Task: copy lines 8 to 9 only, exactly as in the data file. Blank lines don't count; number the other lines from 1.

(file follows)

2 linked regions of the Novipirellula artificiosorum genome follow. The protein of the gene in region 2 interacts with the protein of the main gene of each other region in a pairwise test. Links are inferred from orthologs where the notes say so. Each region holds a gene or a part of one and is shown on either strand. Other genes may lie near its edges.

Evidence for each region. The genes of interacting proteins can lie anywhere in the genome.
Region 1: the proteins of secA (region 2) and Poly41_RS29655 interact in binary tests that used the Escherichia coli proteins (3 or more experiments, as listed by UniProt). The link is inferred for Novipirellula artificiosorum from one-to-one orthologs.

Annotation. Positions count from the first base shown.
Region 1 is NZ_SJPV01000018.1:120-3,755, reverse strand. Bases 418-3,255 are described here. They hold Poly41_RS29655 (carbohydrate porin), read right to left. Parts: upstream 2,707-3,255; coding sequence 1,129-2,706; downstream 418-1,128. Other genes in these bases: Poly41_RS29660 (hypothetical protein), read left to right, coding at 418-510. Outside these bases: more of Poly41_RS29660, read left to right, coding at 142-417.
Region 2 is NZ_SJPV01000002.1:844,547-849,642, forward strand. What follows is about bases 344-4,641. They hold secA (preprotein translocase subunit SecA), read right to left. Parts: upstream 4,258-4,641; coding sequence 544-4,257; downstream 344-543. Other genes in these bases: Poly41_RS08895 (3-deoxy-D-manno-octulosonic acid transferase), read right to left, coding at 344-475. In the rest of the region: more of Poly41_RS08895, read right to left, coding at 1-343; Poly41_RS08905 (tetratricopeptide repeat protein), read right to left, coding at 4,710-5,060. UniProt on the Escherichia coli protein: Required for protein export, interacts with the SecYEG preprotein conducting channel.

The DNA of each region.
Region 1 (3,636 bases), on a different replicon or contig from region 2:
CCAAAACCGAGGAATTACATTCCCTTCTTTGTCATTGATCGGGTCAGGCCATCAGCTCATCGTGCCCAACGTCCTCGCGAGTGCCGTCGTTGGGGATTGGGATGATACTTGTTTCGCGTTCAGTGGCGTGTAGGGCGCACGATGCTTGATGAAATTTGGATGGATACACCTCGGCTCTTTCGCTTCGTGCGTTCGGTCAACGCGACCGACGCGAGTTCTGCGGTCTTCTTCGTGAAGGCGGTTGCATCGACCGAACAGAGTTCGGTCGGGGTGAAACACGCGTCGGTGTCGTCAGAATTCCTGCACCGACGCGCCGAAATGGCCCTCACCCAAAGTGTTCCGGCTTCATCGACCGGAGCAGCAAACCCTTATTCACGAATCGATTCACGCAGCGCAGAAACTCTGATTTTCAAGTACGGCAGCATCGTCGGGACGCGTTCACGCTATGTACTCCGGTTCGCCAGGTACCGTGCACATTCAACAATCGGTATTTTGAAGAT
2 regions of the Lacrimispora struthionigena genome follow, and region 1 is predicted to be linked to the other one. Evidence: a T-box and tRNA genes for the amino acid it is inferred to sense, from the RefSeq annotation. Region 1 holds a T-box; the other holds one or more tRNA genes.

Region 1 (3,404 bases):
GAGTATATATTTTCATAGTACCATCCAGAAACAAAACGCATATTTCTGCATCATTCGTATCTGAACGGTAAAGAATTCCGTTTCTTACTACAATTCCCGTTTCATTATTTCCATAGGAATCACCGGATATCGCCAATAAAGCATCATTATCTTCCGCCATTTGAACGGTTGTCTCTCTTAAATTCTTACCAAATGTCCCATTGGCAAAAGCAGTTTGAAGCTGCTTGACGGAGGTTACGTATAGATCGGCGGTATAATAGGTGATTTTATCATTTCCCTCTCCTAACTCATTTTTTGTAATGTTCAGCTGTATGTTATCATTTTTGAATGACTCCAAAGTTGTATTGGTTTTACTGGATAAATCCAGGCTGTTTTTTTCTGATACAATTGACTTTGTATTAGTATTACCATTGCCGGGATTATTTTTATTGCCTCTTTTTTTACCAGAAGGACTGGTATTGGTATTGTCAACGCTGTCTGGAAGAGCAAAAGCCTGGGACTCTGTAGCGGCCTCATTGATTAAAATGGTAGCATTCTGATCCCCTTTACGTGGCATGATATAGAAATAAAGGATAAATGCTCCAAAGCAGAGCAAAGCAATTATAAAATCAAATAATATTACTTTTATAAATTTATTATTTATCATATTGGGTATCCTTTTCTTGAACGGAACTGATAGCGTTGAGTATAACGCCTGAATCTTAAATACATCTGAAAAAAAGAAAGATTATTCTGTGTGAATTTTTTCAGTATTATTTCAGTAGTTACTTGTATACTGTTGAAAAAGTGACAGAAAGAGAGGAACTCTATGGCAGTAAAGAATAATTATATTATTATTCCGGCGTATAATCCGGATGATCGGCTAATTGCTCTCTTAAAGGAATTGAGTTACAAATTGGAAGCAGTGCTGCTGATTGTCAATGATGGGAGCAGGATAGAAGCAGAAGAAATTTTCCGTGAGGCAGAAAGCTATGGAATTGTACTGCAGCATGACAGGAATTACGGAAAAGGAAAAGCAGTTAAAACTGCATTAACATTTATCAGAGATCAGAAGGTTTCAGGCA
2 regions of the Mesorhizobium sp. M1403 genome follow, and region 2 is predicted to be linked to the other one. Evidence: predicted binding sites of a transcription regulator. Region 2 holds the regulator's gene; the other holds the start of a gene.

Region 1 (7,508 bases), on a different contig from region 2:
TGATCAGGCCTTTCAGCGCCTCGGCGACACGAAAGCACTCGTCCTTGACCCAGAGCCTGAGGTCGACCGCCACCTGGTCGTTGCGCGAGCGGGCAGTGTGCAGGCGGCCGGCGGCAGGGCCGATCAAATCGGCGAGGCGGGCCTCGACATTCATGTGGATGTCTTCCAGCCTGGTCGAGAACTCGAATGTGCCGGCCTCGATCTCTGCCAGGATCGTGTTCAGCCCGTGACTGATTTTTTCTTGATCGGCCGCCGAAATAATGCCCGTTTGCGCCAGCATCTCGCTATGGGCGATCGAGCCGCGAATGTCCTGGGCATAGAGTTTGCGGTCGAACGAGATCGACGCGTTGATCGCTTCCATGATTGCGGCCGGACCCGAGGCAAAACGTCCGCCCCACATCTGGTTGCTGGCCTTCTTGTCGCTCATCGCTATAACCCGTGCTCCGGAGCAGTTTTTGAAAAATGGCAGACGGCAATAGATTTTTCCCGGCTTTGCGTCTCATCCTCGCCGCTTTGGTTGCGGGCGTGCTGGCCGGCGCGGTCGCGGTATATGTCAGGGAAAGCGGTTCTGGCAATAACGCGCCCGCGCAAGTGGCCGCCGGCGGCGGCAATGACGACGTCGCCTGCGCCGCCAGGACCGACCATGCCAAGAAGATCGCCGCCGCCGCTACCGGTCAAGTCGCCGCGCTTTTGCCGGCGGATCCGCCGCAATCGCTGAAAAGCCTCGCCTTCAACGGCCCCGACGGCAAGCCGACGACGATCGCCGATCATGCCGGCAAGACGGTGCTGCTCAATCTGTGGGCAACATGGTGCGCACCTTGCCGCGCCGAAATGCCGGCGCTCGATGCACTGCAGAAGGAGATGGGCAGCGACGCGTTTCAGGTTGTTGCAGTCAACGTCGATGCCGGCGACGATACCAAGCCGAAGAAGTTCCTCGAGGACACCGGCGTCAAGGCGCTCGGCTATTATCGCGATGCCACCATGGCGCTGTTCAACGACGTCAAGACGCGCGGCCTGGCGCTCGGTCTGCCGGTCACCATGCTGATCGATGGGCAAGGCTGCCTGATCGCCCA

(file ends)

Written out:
Region 1 (3,636 bases), on a different replicon or contig from region 2:
CCAAAACCGAGGAATTACATTCCCTTCTTTGTCATTGATCGGGTCAGGCCATCAGCTCATCGTGCCCAACGTCCTCGCGAGTGCCGTCGTTGGGGATTGGGATGATACTTGTTTCGCGTTCAGTGGCGTGTAGGGCGCACGATGCTTGATGAAATTTGGATGGATACACCTCGGCTCTTTCGCTTCGTGCGTTCGGTCAACGCGACCGACGCGAGTTCTGCGGTCTTCTTCGTGAAGGCGGTTGCATCGACCGAACAGAGTTCGGTCGGGGTGAAACACGCGTCGGTGTCGTCAGAATTCCTGCACCGACGCGCCGAAATGGCCCTCACCCAAAGTGTTCCGGCTTCATCGACCGGAGCAGCAAACCCTTATTCACGAATCGATTCACGCAGCGCAGAAACTCTGATTTTCAAGTACGGCAGCATCGTCGGGACGCGTTCACGCTATGTACTCCGGTTCGCCAGGTACCGTGCACATTCAACAATCGGTATTTTGAAGAT